Steam In-Home Streaming is a new feature that allows you to play games in a low-end computer anywhere in your home as long as you are connected to the same network as your gaming computer. This current feature from Valve, has been on Beta mode during the past months, however it is now available for anyone to use. Here at Benchmark Reviews we were curious of why Valve would release such feature, but with the upcoming Steam Machines, In-Home Streaming started to fit within Valve’s plans.
Back in 2007 Intel established a Tick-Tock model that predicted that following a micro-architectural process technology die shrink (tick) that a new micro-architecture would be introduced (tock). They’ve kept to this processor model for seven years, but no such model exists for their board chipset architecture. Instead, every tick update and new tock architecture receives a fresh LGA (land grid array) CPU socket: Nehalem brought LGA 1366 and later LGA 1156, Sandy Bridge introduced LGA 1155 followed by LGA 2011, and Haswell delivered LGA 1150. But what’s new in 2014 with Intel Z97 Express?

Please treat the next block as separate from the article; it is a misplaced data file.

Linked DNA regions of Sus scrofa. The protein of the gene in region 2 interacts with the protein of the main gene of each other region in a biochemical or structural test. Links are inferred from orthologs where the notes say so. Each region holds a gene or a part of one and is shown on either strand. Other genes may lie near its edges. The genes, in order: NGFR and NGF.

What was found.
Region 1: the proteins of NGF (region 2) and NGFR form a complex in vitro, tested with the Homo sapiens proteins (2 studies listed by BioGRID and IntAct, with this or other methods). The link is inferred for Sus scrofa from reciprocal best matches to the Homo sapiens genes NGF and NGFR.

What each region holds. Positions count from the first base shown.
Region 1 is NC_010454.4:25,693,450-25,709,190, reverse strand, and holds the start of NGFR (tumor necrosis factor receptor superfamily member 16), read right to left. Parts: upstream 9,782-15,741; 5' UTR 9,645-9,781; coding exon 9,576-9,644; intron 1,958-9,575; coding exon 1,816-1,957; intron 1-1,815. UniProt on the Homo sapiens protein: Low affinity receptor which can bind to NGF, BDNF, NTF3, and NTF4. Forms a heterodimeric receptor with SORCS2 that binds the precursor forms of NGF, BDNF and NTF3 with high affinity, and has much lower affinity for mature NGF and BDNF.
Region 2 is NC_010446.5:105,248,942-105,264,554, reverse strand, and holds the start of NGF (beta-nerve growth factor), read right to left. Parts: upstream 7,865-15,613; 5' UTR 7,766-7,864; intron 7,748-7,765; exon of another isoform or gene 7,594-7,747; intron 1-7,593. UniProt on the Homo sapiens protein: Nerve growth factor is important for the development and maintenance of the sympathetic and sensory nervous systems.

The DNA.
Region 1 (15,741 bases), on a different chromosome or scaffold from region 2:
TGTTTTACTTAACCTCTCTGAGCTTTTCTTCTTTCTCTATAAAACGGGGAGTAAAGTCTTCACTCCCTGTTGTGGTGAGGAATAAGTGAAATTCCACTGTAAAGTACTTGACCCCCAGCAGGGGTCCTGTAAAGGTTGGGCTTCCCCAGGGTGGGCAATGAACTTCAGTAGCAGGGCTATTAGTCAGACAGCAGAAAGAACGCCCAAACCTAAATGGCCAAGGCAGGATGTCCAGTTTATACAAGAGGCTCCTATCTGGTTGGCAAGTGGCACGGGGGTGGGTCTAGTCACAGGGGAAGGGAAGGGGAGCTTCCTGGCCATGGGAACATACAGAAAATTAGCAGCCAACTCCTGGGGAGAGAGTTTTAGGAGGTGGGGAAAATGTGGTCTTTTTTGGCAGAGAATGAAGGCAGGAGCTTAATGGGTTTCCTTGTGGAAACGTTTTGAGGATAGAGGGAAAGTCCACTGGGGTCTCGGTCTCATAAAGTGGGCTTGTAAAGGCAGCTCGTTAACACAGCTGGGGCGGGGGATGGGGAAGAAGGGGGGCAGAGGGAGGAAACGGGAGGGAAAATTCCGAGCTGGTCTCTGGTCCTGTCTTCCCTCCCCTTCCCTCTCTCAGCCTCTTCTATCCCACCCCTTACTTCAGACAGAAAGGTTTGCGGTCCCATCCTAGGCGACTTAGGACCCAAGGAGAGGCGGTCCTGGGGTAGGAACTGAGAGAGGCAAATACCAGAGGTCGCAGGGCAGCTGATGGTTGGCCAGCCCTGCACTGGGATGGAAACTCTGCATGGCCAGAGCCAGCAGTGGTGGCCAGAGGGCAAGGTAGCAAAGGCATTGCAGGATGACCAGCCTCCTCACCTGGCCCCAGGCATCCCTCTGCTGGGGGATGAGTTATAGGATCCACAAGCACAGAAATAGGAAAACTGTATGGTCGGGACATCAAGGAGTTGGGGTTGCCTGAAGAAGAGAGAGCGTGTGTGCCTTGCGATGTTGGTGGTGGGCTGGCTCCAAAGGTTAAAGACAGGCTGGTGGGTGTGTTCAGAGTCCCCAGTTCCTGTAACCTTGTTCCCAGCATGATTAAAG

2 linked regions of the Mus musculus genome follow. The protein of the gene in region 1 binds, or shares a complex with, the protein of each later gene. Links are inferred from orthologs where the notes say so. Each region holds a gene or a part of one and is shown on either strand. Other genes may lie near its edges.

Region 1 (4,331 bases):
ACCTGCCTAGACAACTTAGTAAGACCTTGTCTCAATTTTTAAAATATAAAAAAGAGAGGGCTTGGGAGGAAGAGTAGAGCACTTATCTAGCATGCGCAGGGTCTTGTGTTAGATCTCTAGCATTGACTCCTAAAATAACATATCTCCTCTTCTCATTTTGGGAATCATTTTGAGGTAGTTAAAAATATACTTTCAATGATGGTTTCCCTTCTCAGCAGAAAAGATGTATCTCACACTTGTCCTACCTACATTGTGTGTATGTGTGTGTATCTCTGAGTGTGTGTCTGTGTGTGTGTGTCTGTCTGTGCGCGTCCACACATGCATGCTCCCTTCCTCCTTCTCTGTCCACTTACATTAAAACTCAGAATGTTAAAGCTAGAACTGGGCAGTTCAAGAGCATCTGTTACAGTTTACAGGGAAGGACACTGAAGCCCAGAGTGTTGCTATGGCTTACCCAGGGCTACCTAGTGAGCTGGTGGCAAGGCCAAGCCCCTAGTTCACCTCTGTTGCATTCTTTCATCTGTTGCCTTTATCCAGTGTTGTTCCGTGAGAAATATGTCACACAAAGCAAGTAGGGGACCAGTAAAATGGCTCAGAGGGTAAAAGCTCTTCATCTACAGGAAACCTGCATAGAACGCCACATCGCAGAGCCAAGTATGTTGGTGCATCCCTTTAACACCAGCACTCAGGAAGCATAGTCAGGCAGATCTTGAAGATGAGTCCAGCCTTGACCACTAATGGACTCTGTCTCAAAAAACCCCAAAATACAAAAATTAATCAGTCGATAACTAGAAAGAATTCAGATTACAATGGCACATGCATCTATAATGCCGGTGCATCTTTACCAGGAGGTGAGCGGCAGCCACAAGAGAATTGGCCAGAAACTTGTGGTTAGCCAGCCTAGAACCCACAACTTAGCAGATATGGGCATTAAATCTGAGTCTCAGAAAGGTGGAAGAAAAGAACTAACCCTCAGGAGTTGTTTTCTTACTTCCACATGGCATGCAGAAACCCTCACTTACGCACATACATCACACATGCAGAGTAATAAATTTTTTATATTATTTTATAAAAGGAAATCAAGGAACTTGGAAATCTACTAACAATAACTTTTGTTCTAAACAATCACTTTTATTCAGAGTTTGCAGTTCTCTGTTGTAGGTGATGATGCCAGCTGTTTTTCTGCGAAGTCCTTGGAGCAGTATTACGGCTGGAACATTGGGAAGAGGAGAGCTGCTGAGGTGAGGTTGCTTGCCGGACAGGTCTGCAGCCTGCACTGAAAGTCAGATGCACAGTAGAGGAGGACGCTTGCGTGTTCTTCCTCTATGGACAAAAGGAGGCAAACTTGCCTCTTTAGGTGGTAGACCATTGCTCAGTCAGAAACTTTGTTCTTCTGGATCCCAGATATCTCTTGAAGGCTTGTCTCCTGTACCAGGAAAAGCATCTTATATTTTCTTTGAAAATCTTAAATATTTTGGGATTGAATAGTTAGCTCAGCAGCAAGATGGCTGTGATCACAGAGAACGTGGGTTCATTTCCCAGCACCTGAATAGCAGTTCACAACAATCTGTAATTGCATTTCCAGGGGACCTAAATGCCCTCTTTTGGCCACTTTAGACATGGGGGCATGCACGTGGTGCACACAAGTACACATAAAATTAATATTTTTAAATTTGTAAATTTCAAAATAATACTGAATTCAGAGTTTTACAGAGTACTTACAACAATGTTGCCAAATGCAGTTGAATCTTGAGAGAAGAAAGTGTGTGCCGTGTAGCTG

At the 2014 Game Developers Conference (GDC14) this morning Microsoft revealed DirectX 12, built upon Direct3D 12. For those who ride the cutting edge of game development, the latest features announced in Direct3D 12 are strikingly similar to those already present from one of their partners: AMD’s Mandle API. Benchmark Reviews will deliver a preview of DirectX 12 features and improvements in a parallel article, and focus on one very important question in this piece: will DirectX 12 support the Microsoft Windows 7 operating system?
The 2014 CES Introduced USB 3.1 as a future new standard for USB data transfers. Competition has been the driving force of the computer industry since the beginning, and the consumers have been the greatest benefactor to this constant technological race. Just when you thought you had the latest and greatest USB 3.0 on your new computer system, along comes USB 3.1. Was there something wrong with USB 3.0, and did it really need an update? Yes and No.
Let’s face it, smart phones and tablets have become a common part of life. It is not unusual to walk into a place and see a majority of the people with their eyes down, totally engrossed in a mobile device. This is something that happens out in everyday life and is becoming increasingly more common in the workplace. Laptops and desktops are starting to be replaced by tablets and laptop-tablet hybrids. No matter the business industry, just like computers, tablets and smartphones are becoming essential in almost all areas of business. Even if your business does not directly require your employees to have these devices to work, they are being introduced into your environment because they can assist in productivity.